“The preliminary conclusion we have come to is that we don’t think there is a single source that explains all of the epidemics we see,” site medical director Dr Peter Jamieson said Thursday.
Jamieson said the investigation into the source of the outbreaks, which span three heart units as well as two general medicine units, is ongoing and involves “deep detective” work.
So far, Jamieson said officials have determined that the three heart unit outbreaks are connected, but no link has been found between the other two outbreak units, but that they “are the subject of ‘an investigation as a potential’.
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Jamieson said it was too early to speculate on how the virus was spreading between heart units, adding that occupational health and safety and infection prevention and control teams were working diligently to identify the spread. .
Several weeks ago, Chief Medical Officer of Health Dr Deena Hinshaw said investigators were reviewing reports that the virus could have entered the hospital or through a visitor who did not follow mask guidelines or by a member of staff who went to work when he was symptomatic.
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Jamieson did not receive an update on these specific aspects of the investigation on Thursday and would not say whether staff coming to work feeling ill were indeed being investigated, but said prevention and the management of epidemics were only possible with »strict respect for sanitary measures. “
“We have aggressively followed up on any concerns about people not wearing masks and of course we do regular screening to make sure people don’t come to work when they are sick,” he said. declared.
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Another patient was confirmed to have contracted COVID-19 in connection with the outbreaks on Thursday, for a total of 46. Another healthcare worker also tested positive for the virus, Jamieson said, carrying that total. at 38. A total of 11 patients have died from COVID-19 linked to the outbreaks.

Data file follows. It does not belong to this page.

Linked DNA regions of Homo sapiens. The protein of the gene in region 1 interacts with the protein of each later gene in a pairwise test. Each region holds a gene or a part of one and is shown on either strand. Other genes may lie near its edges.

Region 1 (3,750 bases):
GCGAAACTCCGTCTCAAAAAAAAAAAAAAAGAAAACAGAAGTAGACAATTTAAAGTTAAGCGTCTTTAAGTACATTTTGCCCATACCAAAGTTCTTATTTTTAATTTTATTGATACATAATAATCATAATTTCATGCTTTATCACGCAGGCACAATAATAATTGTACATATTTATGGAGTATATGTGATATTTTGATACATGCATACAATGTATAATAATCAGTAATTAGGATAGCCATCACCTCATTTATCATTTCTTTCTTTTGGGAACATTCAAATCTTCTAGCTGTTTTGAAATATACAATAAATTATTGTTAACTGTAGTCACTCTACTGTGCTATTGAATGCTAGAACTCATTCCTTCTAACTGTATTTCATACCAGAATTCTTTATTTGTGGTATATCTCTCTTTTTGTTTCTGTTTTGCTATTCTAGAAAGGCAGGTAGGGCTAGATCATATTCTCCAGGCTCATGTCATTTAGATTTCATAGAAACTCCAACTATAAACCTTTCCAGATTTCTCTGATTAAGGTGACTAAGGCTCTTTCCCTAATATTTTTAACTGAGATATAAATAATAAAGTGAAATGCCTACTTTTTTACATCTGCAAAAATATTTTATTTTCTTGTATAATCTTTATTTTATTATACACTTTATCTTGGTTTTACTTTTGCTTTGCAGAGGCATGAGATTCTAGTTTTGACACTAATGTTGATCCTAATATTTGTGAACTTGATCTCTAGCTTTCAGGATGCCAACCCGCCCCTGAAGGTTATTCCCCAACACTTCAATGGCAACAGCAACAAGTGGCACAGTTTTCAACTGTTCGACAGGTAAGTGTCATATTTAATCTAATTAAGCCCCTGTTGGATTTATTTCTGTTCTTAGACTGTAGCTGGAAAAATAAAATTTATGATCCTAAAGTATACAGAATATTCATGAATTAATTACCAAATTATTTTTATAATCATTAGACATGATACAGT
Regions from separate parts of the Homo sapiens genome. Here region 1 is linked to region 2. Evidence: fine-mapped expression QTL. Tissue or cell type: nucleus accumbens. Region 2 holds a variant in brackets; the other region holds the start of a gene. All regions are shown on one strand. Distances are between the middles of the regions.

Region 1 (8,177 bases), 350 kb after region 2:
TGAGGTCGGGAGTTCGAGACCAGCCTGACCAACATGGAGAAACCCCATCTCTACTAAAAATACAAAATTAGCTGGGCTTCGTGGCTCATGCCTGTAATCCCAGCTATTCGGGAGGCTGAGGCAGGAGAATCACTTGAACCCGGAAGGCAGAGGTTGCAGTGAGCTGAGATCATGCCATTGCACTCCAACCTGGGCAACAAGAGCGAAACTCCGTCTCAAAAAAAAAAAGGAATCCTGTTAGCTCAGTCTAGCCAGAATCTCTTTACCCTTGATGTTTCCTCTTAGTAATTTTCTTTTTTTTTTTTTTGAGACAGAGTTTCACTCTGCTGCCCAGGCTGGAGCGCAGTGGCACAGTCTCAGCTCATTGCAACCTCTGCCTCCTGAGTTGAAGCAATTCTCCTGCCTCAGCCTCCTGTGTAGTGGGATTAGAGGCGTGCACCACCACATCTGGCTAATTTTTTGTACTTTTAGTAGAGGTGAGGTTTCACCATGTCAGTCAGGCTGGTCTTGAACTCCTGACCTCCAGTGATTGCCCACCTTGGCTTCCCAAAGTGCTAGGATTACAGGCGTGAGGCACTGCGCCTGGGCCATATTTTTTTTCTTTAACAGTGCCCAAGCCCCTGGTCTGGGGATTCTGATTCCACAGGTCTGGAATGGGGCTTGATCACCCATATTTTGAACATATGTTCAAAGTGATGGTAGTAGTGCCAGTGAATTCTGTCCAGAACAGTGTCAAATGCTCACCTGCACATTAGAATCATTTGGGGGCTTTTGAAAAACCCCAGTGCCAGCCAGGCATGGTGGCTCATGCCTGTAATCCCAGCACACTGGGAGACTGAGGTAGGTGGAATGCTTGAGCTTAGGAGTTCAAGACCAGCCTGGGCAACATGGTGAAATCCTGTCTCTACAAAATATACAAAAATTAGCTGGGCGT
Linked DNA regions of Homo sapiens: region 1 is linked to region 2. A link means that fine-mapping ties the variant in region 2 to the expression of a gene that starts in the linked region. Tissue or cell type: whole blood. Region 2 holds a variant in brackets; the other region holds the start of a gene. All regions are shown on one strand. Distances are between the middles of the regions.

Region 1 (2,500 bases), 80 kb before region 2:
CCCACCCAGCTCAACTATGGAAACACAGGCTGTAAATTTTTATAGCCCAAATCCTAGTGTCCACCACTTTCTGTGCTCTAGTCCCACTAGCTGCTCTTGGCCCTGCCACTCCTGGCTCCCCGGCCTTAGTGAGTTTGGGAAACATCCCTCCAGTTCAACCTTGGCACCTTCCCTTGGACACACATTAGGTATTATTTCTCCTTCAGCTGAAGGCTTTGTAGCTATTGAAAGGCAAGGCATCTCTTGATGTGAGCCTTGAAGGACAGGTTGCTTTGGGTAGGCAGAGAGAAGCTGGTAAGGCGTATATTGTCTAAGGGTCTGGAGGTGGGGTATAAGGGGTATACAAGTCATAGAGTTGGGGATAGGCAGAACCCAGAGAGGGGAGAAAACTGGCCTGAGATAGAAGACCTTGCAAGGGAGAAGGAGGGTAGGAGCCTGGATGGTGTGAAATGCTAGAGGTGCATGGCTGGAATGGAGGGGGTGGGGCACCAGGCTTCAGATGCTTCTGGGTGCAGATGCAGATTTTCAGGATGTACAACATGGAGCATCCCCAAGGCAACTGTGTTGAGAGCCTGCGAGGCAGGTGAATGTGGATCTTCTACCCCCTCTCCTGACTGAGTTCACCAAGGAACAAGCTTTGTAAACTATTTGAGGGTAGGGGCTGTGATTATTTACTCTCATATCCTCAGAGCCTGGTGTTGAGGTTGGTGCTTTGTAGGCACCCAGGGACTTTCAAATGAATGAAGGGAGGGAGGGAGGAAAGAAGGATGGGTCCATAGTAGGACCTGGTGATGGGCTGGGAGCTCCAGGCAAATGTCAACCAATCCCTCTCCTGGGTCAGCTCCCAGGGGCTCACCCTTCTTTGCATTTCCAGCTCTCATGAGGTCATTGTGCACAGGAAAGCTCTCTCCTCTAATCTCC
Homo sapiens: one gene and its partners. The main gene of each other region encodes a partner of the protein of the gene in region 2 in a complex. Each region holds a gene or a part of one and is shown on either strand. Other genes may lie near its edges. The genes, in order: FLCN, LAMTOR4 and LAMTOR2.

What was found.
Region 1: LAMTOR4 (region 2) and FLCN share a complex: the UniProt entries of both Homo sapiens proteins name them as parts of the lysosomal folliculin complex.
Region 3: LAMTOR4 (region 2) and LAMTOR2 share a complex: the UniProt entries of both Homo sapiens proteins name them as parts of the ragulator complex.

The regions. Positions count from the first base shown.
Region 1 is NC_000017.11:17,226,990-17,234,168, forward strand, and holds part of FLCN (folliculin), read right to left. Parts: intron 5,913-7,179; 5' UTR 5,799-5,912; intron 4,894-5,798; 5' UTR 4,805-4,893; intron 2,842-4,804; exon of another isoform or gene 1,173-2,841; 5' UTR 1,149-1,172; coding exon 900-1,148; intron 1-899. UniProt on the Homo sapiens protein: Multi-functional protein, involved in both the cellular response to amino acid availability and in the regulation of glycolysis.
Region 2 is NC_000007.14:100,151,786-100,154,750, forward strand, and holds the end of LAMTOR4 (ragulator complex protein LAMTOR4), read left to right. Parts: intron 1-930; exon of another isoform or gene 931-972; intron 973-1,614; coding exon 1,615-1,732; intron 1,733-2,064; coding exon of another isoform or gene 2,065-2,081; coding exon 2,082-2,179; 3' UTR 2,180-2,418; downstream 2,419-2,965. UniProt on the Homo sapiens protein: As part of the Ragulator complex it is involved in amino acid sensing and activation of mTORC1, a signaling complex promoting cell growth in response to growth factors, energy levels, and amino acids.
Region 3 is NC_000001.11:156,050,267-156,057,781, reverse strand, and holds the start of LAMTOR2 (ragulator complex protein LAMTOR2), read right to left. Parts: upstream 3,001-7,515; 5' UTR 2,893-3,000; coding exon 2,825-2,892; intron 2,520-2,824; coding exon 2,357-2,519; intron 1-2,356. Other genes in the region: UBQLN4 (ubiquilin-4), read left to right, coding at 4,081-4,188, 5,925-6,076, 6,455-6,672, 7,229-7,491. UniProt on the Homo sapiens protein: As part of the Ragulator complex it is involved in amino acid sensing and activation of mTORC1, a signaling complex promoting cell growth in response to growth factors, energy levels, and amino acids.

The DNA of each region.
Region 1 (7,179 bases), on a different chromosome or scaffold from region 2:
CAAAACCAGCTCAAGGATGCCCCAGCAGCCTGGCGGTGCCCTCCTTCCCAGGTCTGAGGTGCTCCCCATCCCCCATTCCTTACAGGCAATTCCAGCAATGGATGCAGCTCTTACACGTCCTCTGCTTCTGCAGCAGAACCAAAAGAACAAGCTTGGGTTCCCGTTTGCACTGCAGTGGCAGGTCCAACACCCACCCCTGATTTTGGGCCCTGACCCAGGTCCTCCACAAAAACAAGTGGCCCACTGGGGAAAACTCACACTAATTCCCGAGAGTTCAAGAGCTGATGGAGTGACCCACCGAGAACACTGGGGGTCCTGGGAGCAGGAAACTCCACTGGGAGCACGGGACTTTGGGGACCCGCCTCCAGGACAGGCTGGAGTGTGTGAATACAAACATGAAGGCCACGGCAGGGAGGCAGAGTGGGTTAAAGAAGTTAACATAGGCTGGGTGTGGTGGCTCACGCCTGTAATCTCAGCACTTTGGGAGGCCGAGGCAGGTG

Two more units were also added to the hospital’s coronavirus outbreak watch list earlier this week – a cancer care unit and a neurology unit – and Jamieson said that means officials have increased screening staff and patients for symptoms and asymptomatic testing, as well as restricted to those authorized in units, such as students and researchers
He said a unit can be put on surveillance for a variety of reasons, but there is no indication that the virus has spread to patients on either unit.
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Jamieson said he was “happy and optimistic with the progress being made in outbreak control units,” but said as long as the virus continues to spread in the community, hospitals in Alberta and beyond are at risk of experience outbreaks.
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“I would point out that we continue to have relatively high levels of community transmission of COVID-19 across the hospital, across the province. It’s a global problem, not specifically a foothills or Alberta problem, ”he said.
The first of seven outbreaks at the Calgary hospital was reported on September 19. From there, six more outbreaks were declared. As of Thursday, only five units remained in an epidemic state and three were under epidemic surveillance.
A total of 318 staff members have been mandated to quarantine and monitor for symptoms of the virus after possible exposure at work. Jamieson couldn’t get into specific numbers on Thursday, but said the “substantial majority” had returned to work. A total of 45 surgeries were postponed due to staff shortages due to isolations from the outbreak.
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